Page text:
Wall Street remains steady in early trade as oil prices slide | Health

By | March 14, 2022

AP

NEW YORK (AP) – Wall Street got off to a mixed start on Monday, with Treasury yields hitting their highest levels since the summer of 2019 as trading in the markets continues to be confused. Energy companies lagged far behind the rest of the market as the price of US crude fell more than 5%. The recent rise in energy prices amid the war in Ukraine has sparked fresh fears that inflation could get worse. The S&P 500 fluctuated between small gains and losses in the first few minutes of trading. The index is coming off its fourth week of losses in the last five.

THIS IS A BREAKING NEWS UPDATE. AP’s earlier story follows below.

BANGKOK (AP) – Stocks rose in Europe after a mixed session in Asia on Monday, where Hong Kong’s Hang Seng index fell 5% after neighboring Shenzhen was ordered to shut down to curb China’s worst COVID-19 outbreak fight outbreak for two years.

Benchmarks rose in Frankfurt, Paris and Tokyo and US futures were higher. Oil prices eased amid uncertainty surrounding the war in Ukraine.

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Germany’s DAX rose 2.8% to 14,003.93, while the CAC 40 in Paris rose 1.7% to 6,367.58. Britain’s FTSE 100 rose 0.3% to 7,178.48.

Futures for the Dow Jones Industrial Average are up 1%, boding a positive start to trading this week. The S&P 500 futures was 0.7% higher.

Spreading virus outbreaks in China are raising concerns about supply chain disruptions from both the pandemic and the war.

A major manufacturing and technology hub with a population of 17.5 million, Shenzhen is home to some of China’s best-known companies, including telecommunications equipment maker Huawei Technologies Ltd., electric car brand BYD Auto, Ping An Insurance Co. and Tencent Holding, operator of the popular WeChat intelligence service.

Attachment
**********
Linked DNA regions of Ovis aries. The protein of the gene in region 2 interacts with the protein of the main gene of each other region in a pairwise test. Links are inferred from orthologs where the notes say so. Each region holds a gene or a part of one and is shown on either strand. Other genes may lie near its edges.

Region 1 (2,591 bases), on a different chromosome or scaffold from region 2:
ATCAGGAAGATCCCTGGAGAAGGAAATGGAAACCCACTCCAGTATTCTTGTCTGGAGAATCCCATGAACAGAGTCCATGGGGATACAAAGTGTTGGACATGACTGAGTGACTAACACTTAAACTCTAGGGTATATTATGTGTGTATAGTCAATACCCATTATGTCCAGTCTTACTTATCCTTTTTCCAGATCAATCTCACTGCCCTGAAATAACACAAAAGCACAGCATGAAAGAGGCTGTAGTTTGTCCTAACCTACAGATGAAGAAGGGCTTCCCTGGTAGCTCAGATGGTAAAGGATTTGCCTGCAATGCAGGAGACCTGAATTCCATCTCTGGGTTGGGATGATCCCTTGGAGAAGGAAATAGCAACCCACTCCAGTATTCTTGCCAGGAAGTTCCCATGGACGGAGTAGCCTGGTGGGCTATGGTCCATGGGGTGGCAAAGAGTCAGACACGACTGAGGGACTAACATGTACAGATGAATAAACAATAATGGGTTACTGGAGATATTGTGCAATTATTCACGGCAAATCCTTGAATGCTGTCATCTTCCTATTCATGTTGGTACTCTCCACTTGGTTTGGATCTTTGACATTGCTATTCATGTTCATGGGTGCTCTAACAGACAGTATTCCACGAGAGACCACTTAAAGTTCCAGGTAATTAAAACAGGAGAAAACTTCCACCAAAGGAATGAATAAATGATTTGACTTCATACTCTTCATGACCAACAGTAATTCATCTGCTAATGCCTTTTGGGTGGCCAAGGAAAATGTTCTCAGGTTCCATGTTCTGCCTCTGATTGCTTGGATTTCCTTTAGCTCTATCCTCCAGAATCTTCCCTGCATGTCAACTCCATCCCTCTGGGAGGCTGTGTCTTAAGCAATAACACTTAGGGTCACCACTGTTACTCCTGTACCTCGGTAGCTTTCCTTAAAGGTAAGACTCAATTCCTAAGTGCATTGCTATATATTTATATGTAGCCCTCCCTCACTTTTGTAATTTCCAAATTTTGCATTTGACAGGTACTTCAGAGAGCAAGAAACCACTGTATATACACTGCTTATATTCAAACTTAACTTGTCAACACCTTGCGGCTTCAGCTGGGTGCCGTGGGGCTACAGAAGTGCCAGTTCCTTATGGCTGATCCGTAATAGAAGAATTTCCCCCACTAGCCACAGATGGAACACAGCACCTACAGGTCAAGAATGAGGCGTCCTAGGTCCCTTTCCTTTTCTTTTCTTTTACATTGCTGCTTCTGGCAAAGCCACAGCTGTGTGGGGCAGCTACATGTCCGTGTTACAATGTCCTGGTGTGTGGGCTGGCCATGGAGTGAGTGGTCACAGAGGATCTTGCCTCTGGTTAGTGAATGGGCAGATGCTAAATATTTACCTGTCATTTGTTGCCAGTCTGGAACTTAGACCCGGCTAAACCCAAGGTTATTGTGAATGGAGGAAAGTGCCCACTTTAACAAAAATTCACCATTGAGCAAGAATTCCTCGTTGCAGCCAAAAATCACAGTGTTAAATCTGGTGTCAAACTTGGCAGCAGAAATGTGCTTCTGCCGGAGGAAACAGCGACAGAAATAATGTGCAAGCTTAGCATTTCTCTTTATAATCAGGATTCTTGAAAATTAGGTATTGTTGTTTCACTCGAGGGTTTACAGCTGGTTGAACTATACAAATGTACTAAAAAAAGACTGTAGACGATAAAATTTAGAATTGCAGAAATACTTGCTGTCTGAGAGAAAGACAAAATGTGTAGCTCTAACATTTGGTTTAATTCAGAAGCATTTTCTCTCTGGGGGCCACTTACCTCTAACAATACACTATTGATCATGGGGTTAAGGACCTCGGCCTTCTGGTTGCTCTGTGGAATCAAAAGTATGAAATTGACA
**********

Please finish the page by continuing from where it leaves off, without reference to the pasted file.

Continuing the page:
Foxconn, a supplier to Apple and other electronics brands, said it suspended factory lines in Shenzhen because of the shutdown. In a statement to the Taiwan Stock Exchange, listed company Hon Hai Precision Industry, the world’s largest contract manufacturer, said it does not expect the suspension to have a major impact on its business.

Hon Hai shares lost 1% on Monday.

The Hang Seng Index fell 5.4% but regained some lost ground to finish 5% lower at 19,531.66. The exchange’s tech index fell 11%.

The Shanghai Composite Index slipped 2.6% to 3,223.53. The A-share index in the smaller Shenzhen market lost 2.9%.

Authorities have restricted access to Shenzhen by halting bus services and said everyone in the city will undergo three rounds of testing after 60 new cases were reported on Sunday. All businesses except those supplying food, fuel and other necessities have been ordered to close or work from home.

Infection numbers in mainland China are low compared to other countries and Hong Kong, which reported more than 32,000 new cases on Sunday. But Beijing’s “zero tolerance” policy has led to entire cities being locked down to find and isolate any infected person.

Elsewhere in Asia, Tokyo’s Nikkei 225 index rose 0.6% to 25,307.85 and Australia’s S&P/ASX 200 rose 1.2% to 7,149.40. South Korea’s Kospi slipped 0.6% to 2,645.65.

The Ukraine crisis and central bank’s efforts to fight inflation remain a focus for most markets.

Russian forces continued their campaign to seize the Ukrainian capital, while residents of other besieged cities expressed hope that renewed diplomatic talks could pave the way for more civilians to be evacuated or evacuated.

A fourth round of talks between Ukrainian and Russian officials is expected on Monday to discuss, among other things, obtaining food, water, medicines and other much-needed supplies for cities under fire, said Ukraine’s presidential aide Mykhailo Podolyak.

On Friday, the S&P 500 fell 1.3% and the Dow Industrials lost 0.7%. The composite Nasdaq index slipped 2.2% and the Russell 2000 index of smaller companies slipped 1.6%.

Global markets have been rocked by dramatic reversals as investors struggle to gauge how Russia’s invasion of Ukraine will affect prices for oil, wheat and other commodities produced in the region.

This raises the risk that the US economy will be struggling under a toxic combination of persistently high inflation and sluggish growth. The Federal Reserve is expected to hike interest rates at its meeting this week as it and other central banks act to stamp out the highest inflation in generations while trying to avoid a recession by raising or lowering interest rates raise quickly.

U.S. stocks are about 10% off the highs set earlier this year, while crude oil prices are more than 40% higher for 2022.

U.S. benchmark crude fell $6.51 to $102.82 a barrel in electronic trading on the New York Mercantile Exchange. It rose $3.31 a barrel to $109.33 a barrel on Friday.

Brent crude, the standard for international pricing, fell $5.40 to $107.27 a barrel.

The US dollar rose to 118.02 Japanese yen from 117.35 yen. The euro rose to $1.0952 from $1.0926.

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